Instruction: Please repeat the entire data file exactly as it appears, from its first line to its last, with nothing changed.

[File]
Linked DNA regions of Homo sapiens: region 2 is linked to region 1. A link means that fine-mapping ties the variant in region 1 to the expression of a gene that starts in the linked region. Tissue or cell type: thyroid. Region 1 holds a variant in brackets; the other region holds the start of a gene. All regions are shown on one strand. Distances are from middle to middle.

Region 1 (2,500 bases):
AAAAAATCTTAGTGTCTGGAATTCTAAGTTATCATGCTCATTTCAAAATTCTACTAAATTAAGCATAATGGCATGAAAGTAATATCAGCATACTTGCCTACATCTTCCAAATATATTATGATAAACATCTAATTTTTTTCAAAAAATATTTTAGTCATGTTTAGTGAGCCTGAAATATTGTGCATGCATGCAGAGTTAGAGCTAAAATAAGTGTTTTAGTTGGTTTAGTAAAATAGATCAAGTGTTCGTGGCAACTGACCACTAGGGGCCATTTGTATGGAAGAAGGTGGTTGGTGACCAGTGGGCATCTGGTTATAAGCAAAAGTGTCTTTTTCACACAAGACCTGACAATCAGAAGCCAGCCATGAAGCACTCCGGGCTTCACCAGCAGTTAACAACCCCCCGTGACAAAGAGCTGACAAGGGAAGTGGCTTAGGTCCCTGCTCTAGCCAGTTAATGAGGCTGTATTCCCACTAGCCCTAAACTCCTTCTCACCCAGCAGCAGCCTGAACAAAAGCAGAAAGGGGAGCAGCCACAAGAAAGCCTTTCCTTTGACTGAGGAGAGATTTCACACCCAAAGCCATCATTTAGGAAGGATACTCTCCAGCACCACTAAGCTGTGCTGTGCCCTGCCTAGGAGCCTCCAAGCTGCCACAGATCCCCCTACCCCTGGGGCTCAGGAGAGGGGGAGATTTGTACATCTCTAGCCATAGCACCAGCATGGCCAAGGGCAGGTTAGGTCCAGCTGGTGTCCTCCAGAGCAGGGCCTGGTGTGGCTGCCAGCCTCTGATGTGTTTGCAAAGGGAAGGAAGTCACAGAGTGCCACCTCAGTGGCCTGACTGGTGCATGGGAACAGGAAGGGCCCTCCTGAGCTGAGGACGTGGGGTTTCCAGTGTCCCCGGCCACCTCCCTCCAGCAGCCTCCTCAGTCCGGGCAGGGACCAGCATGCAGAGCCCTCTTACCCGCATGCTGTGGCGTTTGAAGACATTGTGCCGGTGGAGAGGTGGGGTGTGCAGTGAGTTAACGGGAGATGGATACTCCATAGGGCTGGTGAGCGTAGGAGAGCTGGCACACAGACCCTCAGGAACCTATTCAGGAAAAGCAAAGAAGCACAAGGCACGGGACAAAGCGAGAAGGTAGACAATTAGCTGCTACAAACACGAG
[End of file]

Linked DNA regions of Homo sapiens: region 2 is linked to region 1. A link means that fine-mapping ties the variant in region 1 to the expression of a gene that starts in the linked region. Tissue or cell type: thyroid. Region 1 holds a variant in brackets; the other region holds the start of a gene. All regions are shown on one strand. Distances are from middle to middle.

Region 1 (2,500 bases):
AAAAAATCTTAGTGTCTGGAATTCTAAGTTATCATGCTCATTTCAAAATTCTACTAAATTAAGCATAATGGCATGAAAGTAATATCAGCATACTTGCCTACATCTTCCAAATATATTATGATAAACATCTAATTTTTTTCAAAAAATATTTTAGTCATGTTTAGTGAGCCTGAAATATTGTGCATGCATGCAGAGTTAGAGCTAAAATAAGTGTTTTAGTTGGTTTAGTAAAATAGATCAAGTGTTCGTGGCAACTGACCACTAGGGGCCATTTGTATGGAAGAAGGTGGTTGGTGACCAGTGGGCATCTGGTTATAAGCAAAAGTGTCTTTTTCACACAAGACCTGACAATCAGAAGCCAGCCATGAAGCACTCCGGGCTTCACCAGCAGTTAACAACCCCCCGTGACAAAGAGCTGACAAGGGAAGTGGCTTAGGTCCCTGCTCTAGCCAGTTAATGAGGCTGTATTCCCACTAGCCCTAAACTCCTTCTCACCCAGCAGCAGCCTGAACAAAAGCAGAAAGGGGAGCAGCCACAAGAAAGCCTTTCCTTTGACTGAGGAGAGATTTCACACCCAAAGCCATCATTTAGGAAGGATACTCTCCAGCACCACTAAGCTGTGCTGTGCCCTGCCTAGGAGCCTCCAAGCTGCCACAGATCCCCCTACCCCTGGGGCTCAGGAGAGGGGGAGATTTGTACATCTCTAGCCATAGCACCAGCATGGCCAAGGGCAGGTTAGGTCCAGCTGGTGTCCTCCAGAGCAGGGCCTGGTGTGGCTGCCAGCCTCTGATGTGTTTGCAAAGGGAAGGAAGTCACAGAGTGCCACCTCAGTGGCCTGACTGGTGCATGGGAACAGGAAGGGCCCTCCTGAGCTGAGGACGTGGGGTTTCCAGTGTCCCCGGCCACCTCCCTCCAGCAGCCTCCTCAGTCCGGGCAGGGACCAGCATGCAGAGCCCTCTTACCCGCATGCTGTGGCGTTTGAAGACATTGTGCCGGTGGAGAGGTGGGGTGTGCAGTGAGTTAACGGGAGATGGATACTCCATAGGGCTGGTGAGCGTAGGAGAGCTGGCACACAGACCCTCAGGAACCTATTCAGGAAAAGCAAAGAAGCACAAGGCACGGGACAAAGCGAGAAGGTAGACAATTAGCTGCTACAAACACGAG